Saturday, October 23, 2010

In honor of hard work - crock pot jambalaya

Living in a converted barn really leaves a lot of room for improvement. There is always something that can been updated, fixed or remodeled. Always.

Unfortunately, my husband and I don't exactly have the motivation to bust all of the projects out in a timely manner. Both of us have been struck by a terrible case of project ADHD, easily distracted by more exciting endeavors, for him beach volleyball usually and for me cooking or baking. On rare occasions we get crazy and start working on the barn again. This time around we were lucky enough to get a helping hand from a good friend who is the ideal project cheerleader and hard, intelligent worker. Let the fire pit and paver project begin.

It's busy days like this that scream for an easy crock pot recipe. Jambalaya is an easy to make, delicious and hearty meal, a perfect way to full empty hungry bellies after working outside all day.

Jambalaya is a Louisiana Creole dish consisting of essentially, meat, veggies, rice, seasonings and stock. For this jambalaya, I used some key Creole ingredients including the holy trinity of celery, peppers and onions, andouille sausage, rice, tomatoes, shrimp and chicken. And the best part is that it takes about 10 minutes to throw it all together at the beginning of the day and ready by dinner time with no fuss. Love it! Oh and did I mention that your house will smell fabulous?!

Crock Pot Jambalaya

Serves 4 generous portions

Adapted from Robin Miller, Food Network


1 lb. boneless skinless chicken breasts, cut into 1-inch cubes

8 ounces andouille sausages, diced

1 28-ounce can tomatoes

1 medium to large onion diced

1 red pepper, 1 yellow pepper seeded and chopped

3 stalks celery, chopped

1 jalapeno, diced

6 gloves of garlic, smashed and chopped

1 cup chicken stock, preferably homemade

2 teaspoons oregano

2 teaspoons Cajun seasoning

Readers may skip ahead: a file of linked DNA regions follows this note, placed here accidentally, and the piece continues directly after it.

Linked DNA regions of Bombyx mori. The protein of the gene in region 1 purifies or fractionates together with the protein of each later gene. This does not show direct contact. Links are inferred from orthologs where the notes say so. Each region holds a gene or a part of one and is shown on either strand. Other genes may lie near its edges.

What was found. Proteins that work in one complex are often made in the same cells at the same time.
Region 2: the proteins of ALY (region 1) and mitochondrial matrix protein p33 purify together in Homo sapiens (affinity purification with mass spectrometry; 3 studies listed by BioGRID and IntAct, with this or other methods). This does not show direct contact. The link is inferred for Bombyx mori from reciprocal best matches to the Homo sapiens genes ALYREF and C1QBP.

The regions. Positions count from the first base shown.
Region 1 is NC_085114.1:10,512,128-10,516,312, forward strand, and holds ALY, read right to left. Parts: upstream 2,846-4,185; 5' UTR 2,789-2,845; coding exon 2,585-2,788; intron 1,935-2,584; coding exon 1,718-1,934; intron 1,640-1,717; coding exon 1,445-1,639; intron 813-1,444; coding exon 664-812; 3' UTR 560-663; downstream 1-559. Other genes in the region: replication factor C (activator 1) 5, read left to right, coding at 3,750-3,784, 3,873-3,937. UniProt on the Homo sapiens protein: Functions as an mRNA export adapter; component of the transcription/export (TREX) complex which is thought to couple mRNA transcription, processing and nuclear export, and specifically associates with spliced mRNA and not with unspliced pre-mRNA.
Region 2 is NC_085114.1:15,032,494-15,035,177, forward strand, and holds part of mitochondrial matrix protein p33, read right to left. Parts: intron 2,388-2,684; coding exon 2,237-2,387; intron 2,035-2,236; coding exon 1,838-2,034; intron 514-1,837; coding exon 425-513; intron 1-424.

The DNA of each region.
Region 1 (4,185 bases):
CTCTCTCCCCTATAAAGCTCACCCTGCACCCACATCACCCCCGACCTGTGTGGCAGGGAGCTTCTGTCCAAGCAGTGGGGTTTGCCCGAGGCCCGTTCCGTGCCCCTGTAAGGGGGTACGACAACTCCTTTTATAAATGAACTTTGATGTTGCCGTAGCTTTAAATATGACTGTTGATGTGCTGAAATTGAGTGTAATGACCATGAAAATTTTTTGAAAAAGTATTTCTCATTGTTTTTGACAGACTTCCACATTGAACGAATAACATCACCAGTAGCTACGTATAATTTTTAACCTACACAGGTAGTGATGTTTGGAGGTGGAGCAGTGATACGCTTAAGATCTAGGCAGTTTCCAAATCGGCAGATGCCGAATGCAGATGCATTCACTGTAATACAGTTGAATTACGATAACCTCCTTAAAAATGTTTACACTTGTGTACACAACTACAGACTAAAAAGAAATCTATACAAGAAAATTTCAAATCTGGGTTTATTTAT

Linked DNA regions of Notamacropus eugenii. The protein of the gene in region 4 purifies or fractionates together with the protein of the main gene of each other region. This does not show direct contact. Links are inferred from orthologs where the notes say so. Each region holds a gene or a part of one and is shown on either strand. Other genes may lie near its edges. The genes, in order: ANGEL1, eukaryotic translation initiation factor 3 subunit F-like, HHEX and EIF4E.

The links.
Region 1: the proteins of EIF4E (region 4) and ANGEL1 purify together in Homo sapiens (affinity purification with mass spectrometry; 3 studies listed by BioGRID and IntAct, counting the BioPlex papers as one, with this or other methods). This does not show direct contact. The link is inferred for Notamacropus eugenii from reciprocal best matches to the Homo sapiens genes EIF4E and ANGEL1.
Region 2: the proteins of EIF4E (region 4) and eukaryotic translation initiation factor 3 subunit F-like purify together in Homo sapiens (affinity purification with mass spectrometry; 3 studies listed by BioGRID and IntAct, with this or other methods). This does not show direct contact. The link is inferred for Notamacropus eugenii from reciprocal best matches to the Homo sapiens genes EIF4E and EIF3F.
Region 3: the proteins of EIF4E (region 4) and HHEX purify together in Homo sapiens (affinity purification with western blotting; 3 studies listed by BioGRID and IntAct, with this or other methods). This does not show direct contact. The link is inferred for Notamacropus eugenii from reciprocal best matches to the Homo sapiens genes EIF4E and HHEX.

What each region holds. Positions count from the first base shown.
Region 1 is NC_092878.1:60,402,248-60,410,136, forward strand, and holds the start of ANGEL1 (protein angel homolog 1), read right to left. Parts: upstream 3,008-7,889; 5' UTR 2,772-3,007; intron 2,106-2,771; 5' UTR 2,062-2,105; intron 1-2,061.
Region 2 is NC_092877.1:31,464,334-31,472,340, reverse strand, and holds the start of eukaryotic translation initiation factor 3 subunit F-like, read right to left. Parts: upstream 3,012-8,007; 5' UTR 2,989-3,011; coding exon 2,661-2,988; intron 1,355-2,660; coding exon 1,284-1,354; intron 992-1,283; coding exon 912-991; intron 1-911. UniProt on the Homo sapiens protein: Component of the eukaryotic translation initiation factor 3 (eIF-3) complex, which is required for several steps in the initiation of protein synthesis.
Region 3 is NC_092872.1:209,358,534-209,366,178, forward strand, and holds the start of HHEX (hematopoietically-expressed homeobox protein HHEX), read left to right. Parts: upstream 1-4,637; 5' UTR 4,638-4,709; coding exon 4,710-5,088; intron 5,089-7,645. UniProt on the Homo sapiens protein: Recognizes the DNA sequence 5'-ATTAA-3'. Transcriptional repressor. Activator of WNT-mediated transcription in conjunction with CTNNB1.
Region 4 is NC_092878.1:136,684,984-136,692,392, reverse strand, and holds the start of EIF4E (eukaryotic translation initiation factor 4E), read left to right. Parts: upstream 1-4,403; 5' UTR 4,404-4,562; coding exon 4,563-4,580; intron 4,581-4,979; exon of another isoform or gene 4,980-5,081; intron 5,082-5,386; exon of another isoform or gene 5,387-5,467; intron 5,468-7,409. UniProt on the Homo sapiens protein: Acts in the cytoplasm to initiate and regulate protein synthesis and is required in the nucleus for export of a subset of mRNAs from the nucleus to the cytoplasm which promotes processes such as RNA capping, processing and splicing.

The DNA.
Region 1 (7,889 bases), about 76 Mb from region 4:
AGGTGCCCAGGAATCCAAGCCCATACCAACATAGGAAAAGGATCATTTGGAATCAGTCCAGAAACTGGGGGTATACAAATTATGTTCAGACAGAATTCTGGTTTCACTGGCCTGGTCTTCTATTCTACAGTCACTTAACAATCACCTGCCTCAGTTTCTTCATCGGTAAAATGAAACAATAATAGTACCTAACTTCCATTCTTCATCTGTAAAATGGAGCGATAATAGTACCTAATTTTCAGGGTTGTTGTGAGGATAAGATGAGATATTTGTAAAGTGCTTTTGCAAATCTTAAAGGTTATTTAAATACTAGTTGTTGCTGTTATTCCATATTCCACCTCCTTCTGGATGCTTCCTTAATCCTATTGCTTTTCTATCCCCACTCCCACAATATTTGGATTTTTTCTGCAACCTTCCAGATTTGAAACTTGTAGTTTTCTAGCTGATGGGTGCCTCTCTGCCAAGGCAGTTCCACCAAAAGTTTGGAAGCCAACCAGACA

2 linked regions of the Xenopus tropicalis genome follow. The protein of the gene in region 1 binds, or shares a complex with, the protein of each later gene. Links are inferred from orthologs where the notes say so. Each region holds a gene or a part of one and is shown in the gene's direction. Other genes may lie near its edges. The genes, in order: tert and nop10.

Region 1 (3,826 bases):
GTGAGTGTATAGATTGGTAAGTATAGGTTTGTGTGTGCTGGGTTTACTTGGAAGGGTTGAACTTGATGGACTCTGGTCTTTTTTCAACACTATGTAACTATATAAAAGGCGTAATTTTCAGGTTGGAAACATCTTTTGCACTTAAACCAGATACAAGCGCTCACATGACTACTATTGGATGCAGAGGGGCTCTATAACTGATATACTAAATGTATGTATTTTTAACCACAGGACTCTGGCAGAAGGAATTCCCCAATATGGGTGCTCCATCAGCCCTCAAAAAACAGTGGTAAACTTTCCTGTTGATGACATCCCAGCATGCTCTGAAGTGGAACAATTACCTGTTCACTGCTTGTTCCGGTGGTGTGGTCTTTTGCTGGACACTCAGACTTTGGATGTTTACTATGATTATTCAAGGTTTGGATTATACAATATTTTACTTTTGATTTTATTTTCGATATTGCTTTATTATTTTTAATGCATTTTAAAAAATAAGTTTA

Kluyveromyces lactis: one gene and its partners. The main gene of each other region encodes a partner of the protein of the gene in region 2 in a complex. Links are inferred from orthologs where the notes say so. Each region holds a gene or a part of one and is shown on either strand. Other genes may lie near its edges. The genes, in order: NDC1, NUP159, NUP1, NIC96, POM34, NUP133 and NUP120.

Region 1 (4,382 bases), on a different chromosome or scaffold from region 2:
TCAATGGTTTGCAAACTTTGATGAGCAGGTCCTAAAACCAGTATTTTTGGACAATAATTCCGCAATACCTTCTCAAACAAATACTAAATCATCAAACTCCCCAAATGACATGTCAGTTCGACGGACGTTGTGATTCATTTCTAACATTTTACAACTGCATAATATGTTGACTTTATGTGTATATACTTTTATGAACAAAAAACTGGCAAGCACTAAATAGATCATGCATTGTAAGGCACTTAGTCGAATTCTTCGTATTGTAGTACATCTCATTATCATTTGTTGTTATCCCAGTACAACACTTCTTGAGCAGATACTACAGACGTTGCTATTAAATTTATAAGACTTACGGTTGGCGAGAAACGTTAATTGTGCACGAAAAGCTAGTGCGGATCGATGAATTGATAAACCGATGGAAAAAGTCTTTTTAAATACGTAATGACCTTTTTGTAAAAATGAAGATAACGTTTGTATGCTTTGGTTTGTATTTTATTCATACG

Several shakes of hot sauce

3 bay leaves

1 teaspoon thyme

Salt and pepper to taste

1 lb. peeled and deveined shrimp (here's a video on how to devein shrimp)

2 cups brown rice, cooked


In a crock pot, combine chicken, sausage, tomatoes, onions, garlic, peppers, celery and chicken broth. Stir in hot sauce, spices and seasonings, cover and cook on low for eight hours. At the eight hour mark, stir in the shrimp and cook until pink and cooked through, about five minutes. Discard bay leaves and ladle mixture over cooked rice. Enjoy!

Sorry, no finished product picture, we were too hungry and the jambalaya smelled way too good to stop for a photo session!

Friday, October 22, 2010


When I was a kid I went on a school field trip to a marshmallow factory. My memory is a little fuzzy but I do remember we drove a long way in a big yellow bus and we got to eat fresh marshmallows in many colors. Who knew marshmallows came in that many pretty pastel colors? At five, I sure didn't. The fluffy fabulousness that came from that factory had me on cloud nine and started a life long marshmallow obsession.

A few tools are essential to marshmallow making including a candy thermometer and stand mixer. I have needed a reason to get a candy thermometer for a while now. What have I been thinking parading around the kitchen without one for so long? Thank you marshmallows for again exposing me to cool stuff.

Marshmallow making seemed like it should be such a complicated endeavor. Maybe because my only experience in making them involved an industrial factory. Fortunately, it's not scary or difficult at all. In fact, it's quite easy. So easy I wondered why I don't make them all of the time. The fresh marshmallows are heads and shoulders above the store-bought variety. Try it out, you'll be hooked too.



1 cup confectioners sugar

3 1/2 envelopes unflavored gelatin

1/2 cup cold water

2 cups granulated sugar (plus extra for optional dusting)

1/2 cup light corn syrup

1/2 cup hot water (about 115 F)

1/4 teaspoon salt

2 large egg whites

1 teaspoon vanilla (click here to see my favorite vanilla)


Oil bottom and sides of a 13x9x2 inch rectangular baking pan and dust bottom and sides with some confectioners sugar.

Preping the dish.

In a bowl of a standing electric mixer or in a large mixing bowl sprinkle gelatin over cold water and let stand to soften.

In a large, heavy saucepan with a candy thermometer attached, cook granulated sugar, corn syrup, hot water and salt over low heat, stirring with a wooden spoon until sugar is dissolved. Increase heat to moderate and boil mixture without stirring until the candy thermometer hits 240 F, about 12 minutes. Remove pan from heat and pour sugar mixture over gelatin mixture, stirring until gelatin is dissolved.